Long-distance relationships are not uncommon, and they can be very successful. Worst case scenario studies have found that long-distance relationship quality does not differ significantly from geographically close relationships in fact in some cases research has found that and it might even be better.
Respect the reason you are apart. This is not always easy to do, if you are in a long-distance relationship there will be times when it absolutely sucks, when it is hard work and when you question why. There is a reason you are apart, it may be professional reasons, deployment, a financial, or a family situation.
Here are some great tips for those in or about to start a long-distance relationship;
1. Communicate your way
Communicate how and as much or as little as you need to feel connected. Even if others don’t get it. I have been in long-distance relationships in the military and FIFO, I have done it before we had access to the current unprecedented digital access to each other.
In a long-distance relationship, it is important to be on the same page with how much or little you need so that you both feel connected. Taking advantage of the ease of access we have these days can be a double-edged sword if you don't have an understanding of how, how often and how to fit it into busy lives. Discuss what works for each of you with regards to general frequency, platform to use, how long you will generally spend connecting and be flexible as life has a way of throwing curveballs.
“We didn’t actually have a conversation about the frequency of catching up. We chatted about what platform is convenient for both of us and timing but not how often. It was just never an issue, I guess how often we chat while apart reflects the relationship we have when we are together, consistent, connected but flexible.”
2. Prioritize your schedules well.
Life goes on when spouses are away for work and juggling life from both sides is important. Different time zones, work, and school schedules, bedtimes, life’s curveballs etc all get in the way of even the most committed couples.
Your conversations about how to communicate needs to extend to scheduling. When are you both at your best? Is there one with a more flexible timetable? When, can you devote time and energy to the conversation? How do you feel about spontaneous texts? Who has a more flexible schedule? When do you feel like you want to connect with your partner? Be mindful of your choices, be mindful of resentment and frustration that can build up when you agree to something that doesn’t really fit or doesn’t support you both in your relationship.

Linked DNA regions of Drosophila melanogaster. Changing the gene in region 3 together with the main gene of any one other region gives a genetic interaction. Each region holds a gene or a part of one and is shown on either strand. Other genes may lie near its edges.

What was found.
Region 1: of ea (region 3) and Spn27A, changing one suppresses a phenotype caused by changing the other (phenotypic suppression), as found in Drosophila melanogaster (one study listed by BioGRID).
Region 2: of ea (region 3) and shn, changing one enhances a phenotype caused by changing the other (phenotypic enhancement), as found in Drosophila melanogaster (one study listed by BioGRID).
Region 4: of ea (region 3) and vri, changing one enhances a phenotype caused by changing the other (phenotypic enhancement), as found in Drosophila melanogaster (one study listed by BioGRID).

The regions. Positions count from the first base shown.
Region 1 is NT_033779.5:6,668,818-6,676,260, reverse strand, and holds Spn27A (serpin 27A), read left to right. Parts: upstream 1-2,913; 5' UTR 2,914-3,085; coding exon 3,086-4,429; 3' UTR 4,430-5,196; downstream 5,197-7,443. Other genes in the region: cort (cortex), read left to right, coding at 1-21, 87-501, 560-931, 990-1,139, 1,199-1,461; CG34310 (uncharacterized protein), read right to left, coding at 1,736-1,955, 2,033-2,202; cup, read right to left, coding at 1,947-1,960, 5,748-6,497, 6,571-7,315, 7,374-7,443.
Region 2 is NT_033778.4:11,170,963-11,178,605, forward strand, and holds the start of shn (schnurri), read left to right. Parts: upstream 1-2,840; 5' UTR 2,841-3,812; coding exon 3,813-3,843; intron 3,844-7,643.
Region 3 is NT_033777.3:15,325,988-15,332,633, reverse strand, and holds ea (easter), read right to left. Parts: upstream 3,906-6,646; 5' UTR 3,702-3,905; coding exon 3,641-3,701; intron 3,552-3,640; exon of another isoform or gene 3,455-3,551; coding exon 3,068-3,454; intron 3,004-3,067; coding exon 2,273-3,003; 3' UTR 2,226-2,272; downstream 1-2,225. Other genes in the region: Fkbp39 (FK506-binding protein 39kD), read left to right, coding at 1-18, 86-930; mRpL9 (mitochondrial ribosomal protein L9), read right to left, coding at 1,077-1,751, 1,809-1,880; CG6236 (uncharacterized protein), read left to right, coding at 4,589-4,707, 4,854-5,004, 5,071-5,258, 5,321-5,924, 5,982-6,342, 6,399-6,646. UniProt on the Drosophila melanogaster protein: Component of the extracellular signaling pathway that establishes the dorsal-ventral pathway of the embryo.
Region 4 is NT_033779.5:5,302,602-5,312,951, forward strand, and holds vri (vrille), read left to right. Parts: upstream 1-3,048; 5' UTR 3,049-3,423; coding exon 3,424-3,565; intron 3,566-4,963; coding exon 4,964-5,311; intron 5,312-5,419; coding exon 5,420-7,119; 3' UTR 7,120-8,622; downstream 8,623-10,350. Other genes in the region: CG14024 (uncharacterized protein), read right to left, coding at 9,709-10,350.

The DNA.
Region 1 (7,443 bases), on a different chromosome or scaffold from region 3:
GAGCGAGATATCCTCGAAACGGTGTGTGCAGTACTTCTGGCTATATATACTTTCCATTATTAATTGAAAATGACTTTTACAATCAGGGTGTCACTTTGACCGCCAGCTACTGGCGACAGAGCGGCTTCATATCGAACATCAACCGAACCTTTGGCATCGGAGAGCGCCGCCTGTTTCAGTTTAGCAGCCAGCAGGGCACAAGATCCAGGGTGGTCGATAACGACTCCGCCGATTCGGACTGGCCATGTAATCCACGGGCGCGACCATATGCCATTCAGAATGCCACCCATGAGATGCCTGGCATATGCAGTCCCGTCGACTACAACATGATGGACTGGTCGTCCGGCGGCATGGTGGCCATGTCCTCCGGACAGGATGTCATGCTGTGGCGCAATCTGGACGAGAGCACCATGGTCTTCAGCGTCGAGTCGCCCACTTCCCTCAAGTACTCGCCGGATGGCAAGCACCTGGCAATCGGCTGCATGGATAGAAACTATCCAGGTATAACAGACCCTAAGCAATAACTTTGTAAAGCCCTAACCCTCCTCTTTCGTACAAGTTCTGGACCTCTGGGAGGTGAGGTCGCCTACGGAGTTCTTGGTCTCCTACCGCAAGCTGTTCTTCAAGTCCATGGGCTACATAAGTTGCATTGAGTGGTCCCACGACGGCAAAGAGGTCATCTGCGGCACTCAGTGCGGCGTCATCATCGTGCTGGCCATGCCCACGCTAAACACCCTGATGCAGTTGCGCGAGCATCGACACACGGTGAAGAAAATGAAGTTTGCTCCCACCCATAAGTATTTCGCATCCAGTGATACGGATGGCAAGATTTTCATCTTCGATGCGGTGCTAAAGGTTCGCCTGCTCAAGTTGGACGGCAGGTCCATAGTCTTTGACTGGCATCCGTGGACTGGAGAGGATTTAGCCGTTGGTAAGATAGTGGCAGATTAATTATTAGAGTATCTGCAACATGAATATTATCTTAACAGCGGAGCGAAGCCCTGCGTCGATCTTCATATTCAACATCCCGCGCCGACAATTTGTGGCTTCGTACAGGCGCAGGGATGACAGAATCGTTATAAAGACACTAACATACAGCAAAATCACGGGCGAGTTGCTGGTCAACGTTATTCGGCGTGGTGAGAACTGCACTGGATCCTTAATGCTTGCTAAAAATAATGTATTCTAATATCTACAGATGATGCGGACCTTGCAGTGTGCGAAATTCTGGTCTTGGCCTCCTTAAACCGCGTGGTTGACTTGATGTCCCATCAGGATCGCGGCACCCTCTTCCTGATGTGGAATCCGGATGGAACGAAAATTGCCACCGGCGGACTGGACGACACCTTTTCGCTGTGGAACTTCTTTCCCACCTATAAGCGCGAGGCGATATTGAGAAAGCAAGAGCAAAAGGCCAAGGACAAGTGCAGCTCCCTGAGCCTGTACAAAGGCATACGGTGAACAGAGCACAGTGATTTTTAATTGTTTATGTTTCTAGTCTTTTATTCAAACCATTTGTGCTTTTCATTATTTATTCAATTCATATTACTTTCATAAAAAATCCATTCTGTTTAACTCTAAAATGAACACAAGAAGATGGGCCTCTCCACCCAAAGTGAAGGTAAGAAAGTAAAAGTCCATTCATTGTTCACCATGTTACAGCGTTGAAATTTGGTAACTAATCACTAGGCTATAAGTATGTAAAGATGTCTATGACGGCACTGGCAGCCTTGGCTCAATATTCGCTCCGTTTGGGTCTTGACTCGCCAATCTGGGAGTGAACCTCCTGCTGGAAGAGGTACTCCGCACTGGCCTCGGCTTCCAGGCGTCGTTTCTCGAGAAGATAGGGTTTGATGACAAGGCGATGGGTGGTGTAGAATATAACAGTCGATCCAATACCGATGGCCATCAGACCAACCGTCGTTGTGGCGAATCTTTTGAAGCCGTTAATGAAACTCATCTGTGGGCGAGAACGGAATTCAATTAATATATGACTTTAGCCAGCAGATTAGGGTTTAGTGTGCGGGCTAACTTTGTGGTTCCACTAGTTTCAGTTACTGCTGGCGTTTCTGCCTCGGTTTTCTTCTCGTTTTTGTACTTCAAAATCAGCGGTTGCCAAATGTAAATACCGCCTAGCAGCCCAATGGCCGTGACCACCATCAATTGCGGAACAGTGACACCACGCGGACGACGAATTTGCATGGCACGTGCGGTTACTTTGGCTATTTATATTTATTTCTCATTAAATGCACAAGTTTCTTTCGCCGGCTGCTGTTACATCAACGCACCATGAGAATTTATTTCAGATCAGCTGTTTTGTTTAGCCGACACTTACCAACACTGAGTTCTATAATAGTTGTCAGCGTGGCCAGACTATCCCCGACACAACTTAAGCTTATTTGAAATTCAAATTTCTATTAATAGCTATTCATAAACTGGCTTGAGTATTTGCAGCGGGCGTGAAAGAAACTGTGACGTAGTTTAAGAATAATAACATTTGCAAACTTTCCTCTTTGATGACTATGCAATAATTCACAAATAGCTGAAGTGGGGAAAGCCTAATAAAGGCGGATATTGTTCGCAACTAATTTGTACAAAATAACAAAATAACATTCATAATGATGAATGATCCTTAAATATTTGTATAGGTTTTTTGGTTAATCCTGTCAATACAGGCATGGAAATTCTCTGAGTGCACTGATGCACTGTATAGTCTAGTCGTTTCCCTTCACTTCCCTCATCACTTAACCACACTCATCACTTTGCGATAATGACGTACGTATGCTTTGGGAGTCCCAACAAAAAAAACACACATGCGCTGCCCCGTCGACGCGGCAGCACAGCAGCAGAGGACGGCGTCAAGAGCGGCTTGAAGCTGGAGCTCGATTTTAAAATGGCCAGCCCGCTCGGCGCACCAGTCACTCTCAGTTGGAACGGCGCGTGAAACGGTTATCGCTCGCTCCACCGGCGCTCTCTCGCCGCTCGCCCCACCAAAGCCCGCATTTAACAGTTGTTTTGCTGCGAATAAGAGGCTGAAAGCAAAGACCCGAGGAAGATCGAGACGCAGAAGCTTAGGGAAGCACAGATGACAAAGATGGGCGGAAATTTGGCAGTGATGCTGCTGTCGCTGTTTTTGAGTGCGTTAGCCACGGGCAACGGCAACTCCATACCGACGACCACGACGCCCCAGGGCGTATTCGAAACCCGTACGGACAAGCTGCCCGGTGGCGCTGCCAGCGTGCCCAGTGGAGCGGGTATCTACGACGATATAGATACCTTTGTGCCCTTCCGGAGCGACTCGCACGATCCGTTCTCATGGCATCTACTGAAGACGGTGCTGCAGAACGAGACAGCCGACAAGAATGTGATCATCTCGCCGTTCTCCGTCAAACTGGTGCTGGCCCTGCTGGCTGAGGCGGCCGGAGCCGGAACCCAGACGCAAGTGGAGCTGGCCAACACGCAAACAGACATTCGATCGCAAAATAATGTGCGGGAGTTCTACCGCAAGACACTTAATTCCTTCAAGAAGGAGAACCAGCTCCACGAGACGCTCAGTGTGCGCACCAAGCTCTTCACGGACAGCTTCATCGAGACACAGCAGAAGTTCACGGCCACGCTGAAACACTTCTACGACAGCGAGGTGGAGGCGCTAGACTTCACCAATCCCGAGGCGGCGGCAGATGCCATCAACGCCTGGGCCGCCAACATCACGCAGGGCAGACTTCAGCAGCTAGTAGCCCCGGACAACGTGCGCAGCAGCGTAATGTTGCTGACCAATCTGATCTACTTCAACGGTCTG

“He is in the middle east right now so most mornings I wake up between 430am and 5am and we chat on WhatsApp or we talk on the phone. It is a time that works for me, the house is quiet, I am not distracted, and I am an early morning person. For him he is a night owl so chatting at 10pm is not an issue and he has finished work, so he is not distracted. Occasionally we catch up around 3pm Brisbane time but it is hard as he is starting his day and I am in meetings/consults or school pick up. But we both know to keep an eye on our phones around then and we connect if we can.”
3. “Be there”
Even when you can’t actually be there. It is not rocket science to understand that the most satisfied relationships are those where partners are sensitive and responsive to each other’s emotional needs. Not always easy in a long-distance relationship, the physical distance means that you can’t necessarily be there in person. It can be that you make a point of calling before a big event and be available to talk after the event. Make scheduled times for connection a priority during times like this. It all demonstrates that you are there for them no matter what.
“We had solar being installed, something he had organised before he went away this time. There had been some miscommunication and they turned up while I was driving to a meeting. I knew nothing about what was going on, it was the middle of the night where he was, and I had to call him to get some answers so I could deal with the contractors. The connection through our normal means of communication was not great and kept dropping out, then the phone lines were not great either. I was stressed, he was woken up in the middle of the night but calm and apologetic. He talked me through what I needed to know and then I took care of it. He was there when I needed him (even at 2am his time) even though he couldn’t physically be.”
4. Don’t let the little things grow.